What about Hitler himself? Would he still have committed suicide when the information was brought to him that the American forces were in Berlin? There could presumably be no surrender, conditional or unconditional, while he still lived. Would he still have married Eva Braun, who arrived in the Bunker on 15 April? There would just have been time. Whom would the Führer have nominated as his successor? Would it still have been Dönitz? There are innumerable questions of this sort. But having assumed that Simpson’s 9th Army, rapidly reinforced by elements from the US 1st, 3rd and 15th Armies, did reach, occupy and even extend eastwards beyond Berlin, we may allow ourselves further speculation. Once it was known that Hitler was dead, his nominated successor, provided it were someone like Dönitz, and not Göring, Himmler, Goebbels or Keitel, would have initiated some approach to the Western Allies to negotiate a cessation of hostilities. In view of the proximity of the Red Army, the Western negotiators would have insisted that the Soviet Union be involved in the surrender conditions. There would have to be a newly agreed junction between the two converging armies, possibly the arterial roads to the east of Berlin or the broadly defined eastern outskirts of the city. It must be assumed here too that the Red Army has been ordered not to contest occupation of Berlin.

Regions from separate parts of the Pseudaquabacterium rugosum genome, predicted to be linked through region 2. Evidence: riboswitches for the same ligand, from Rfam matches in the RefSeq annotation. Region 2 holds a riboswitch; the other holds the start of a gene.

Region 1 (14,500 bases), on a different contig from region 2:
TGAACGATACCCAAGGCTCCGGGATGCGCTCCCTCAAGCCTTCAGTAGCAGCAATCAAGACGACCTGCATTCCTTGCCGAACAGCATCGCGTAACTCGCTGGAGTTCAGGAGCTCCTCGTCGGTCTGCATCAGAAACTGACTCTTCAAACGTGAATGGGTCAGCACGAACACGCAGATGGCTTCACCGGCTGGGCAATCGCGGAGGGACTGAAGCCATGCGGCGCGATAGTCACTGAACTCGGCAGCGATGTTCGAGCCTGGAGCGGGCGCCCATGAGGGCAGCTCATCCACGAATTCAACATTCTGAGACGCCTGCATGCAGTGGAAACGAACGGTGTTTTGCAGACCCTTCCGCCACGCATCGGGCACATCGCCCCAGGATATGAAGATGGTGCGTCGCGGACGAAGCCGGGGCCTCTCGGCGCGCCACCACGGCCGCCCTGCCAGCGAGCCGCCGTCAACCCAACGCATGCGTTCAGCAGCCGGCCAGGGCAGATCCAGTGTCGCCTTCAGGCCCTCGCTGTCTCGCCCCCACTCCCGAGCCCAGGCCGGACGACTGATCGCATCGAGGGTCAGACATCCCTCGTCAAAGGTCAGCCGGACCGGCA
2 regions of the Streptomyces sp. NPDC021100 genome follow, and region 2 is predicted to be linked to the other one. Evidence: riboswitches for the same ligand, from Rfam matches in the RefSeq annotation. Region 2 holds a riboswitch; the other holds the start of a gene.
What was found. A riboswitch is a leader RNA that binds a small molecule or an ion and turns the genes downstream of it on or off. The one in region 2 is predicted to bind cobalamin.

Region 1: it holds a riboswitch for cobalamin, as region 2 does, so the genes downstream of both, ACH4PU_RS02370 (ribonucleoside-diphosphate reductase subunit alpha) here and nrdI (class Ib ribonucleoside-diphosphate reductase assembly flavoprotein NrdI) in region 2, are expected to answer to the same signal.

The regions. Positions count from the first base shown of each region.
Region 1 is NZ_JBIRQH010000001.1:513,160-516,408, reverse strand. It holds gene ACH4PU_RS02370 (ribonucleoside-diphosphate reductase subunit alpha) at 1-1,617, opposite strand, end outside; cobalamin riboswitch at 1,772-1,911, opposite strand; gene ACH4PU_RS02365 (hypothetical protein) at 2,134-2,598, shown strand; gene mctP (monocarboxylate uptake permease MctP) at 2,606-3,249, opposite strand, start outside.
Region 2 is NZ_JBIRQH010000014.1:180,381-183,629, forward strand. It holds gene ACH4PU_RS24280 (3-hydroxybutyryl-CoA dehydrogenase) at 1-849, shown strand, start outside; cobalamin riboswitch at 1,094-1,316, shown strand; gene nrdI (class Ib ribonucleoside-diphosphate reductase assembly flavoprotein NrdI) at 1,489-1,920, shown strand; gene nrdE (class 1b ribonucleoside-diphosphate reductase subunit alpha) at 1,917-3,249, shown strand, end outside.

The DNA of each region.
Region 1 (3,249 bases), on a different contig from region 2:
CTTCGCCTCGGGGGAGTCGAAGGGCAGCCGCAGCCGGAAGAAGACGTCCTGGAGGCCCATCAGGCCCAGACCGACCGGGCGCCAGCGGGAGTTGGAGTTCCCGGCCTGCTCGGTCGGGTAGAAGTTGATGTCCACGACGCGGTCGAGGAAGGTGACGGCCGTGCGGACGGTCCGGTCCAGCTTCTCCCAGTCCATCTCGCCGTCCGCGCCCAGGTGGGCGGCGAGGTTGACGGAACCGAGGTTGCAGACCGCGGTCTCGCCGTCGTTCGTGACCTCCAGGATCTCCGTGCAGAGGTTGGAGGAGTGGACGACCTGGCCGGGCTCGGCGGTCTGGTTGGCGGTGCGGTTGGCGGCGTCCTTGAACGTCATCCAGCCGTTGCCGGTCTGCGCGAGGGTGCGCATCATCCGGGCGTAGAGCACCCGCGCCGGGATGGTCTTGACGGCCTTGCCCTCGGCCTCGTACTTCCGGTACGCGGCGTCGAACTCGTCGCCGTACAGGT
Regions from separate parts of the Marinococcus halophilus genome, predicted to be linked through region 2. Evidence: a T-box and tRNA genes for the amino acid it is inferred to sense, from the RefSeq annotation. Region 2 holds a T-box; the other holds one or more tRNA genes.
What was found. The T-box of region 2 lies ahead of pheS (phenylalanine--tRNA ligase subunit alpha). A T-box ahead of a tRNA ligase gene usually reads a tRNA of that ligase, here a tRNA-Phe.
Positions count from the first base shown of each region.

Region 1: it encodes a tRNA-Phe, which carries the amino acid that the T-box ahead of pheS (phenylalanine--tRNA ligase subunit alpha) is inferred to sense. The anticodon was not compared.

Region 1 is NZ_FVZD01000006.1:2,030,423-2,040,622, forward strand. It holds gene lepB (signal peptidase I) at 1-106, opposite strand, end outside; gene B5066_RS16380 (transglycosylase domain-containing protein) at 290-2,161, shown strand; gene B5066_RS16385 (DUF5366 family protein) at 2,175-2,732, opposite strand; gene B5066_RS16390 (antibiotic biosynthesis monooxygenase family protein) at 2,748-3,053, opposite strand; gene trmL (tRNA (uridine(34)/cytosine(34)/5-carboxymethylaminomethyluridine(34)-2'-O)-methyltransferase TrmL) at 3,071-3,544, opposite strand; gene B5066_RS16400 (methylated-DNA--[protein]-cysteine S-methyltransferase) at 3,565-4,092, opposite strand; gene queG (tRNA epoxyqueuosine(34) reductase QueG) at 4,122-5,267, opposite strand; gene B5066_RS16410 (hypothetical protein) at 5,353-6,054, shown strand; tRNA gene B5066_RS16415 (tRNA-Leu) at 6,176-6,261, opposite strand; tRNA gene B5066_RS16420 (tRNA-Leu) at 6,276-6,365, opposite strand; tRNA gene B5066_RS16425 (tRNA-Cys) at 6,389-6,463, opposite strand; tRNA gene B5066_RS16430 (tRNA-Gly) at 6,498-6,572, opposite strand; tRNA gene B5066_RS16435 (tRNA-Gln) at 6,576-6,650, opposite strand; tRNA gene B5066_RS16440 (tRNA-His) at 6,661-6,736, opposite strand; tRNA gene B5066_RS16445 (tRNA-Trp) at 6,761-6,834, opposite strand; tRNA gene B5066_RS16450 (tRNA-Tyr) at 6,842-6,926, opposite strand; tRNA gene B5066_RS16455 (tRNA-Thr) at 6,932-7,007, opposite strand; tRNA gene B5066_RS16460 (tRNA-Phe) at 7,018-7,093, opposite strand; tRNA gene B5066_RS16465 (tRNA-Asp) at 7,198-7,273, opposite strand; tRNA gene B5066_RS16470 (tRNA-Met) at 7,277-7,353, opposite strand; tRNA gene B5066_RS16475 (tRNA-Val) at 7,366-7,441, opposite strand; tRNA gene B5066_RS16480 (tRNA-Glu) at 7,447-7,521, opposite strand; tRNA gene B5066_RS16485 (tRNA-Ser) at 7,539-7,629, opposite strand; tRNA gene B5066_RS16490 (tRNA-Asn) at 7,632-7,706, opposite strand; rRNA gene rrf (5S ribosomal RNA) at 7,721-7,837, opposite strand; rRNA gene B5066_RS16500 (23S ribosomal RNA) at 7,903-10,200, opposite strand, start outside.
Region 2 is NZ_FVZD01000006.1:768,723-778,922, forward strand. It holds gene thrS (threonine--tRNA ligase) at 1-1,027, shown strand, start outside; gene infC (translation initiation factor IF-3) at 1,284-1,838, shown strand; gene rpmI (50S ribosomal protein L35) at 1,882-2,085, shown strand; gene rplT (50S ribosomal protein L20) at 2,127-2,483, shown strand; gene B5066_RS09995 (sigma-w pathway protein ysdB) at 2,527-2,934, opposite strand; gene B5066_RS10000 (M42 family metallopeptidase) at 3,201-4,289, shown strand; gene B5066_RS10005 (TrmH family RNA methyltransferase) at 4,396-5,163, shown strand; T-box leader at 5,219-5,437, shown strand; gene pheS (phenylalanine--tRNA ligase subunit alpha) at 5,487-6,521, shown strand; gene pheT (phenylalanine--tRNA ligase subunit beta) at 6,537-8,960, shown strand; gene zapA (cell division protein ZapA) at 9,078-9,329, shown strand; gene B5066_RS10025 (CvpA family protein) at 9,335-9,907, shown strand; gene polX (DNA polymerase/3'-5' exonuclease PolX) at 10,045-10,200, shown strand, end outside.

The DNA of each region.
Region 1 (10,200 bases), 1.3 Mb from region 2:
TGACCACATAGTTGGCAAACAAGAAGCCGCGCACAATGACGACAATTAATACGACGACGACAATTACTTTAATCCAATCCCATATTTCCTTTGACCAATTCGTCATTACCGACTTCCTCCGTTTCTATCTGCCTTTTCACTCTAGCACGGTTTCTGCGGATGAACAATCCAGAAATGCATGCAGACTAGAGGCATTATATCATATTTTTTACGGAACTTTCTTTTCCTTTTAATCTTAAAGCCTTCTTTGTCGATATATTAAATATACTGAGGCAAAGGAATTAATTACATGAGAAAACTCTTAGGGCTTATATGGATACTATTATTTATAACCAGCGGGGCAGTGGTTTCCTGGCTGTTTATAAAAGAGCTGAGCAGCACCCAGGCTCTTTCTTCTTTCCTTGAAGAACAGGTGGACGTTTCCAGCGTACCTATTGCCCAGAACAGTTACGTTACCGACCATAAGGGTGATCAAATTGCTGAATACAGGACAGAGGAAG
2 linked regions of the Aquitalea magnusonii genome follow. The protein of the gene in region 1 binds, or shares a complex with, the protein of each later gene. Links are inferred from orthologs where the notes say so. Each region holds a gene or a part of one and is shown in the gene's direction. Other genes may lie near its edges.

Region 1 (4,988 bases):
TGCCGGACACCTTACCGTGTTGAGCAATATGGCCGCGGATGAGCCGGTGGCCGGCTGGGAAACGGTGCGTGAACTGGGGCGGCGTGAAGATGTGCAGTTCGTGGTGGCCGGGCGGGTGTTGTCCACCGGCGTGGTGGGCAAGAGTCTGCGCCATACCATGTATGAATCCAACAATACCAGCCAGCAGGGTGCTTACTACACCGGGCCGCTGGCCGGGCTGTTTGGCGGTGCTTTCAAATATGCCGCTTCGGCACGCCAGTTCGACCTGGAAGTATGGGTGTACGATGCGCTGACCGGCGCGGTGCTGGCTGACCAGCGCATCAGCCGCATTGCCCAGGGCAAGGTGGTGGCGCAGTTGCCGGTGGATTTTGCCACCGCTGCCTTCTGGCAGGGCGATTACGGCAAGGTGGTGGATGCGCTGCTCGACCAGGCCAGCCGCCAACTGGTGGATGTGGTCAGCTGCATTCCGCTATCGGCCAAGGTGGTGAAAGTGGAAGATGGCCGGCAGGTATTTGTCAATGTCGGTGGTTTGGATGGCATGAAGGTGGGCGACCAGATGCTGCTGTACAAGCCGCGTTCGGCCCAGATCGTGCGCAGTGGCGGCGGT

Who would have been the principal negotiator on behalf of the Western Allies? Eisenhower, as Supreme Allied Commander, might have been a candidate, provided he were furnished with the necessary political guidance from Truman and Churchill. But such delegated authority would have been limited to surrender terms, and would not have changed what had been agreed at Yalta in February. We may be sure that at least three men would have wanted to make their presence known when it came to detailed discussions with Stalin: Truman, Churchill and de Gaulle. One other man would somehow or other have contrived not only to be involved himself, but to ensure a substantial role for the soldiers he commanded: Field-Marshal Sir Bernard Montgomery. How he would have longed to organize some sort of victory parade or celebration in Berlin’s Olympic Stadium! If Churchill had been given the chance, he would no doubt have arranged for his quarters to have been at Frederick the Great’s Potsdam palace, Sans Souci, and indeed had there been a Potsdam conference in April 1945, instead of July, with the Western Allies in a far more powerful bargaining position than was in reality the case, Churchill might never have experienced his subsequent disappointment and dismay as to what actually emerged in July, when he was out of power:

The line of the Oder and the Eastern Neisse had already been recognized as the Polish compensation for retiring to the Curzon Line, but the overrunning by the Russian armies of the territory up to and even beyond the Western Neisse was never and never would have been agreed to by any Government of which I was the head . . .

The real time to deal with these issues was . . . when the fronts of the mighty Allies faced each other in the field, and before the Americans, and to a lesser extent, the British, made their vast retirement on a 400-mile front to a depth in some places of 120 miles, thus giving the heart and a great mass of Germany over to the Russians . . .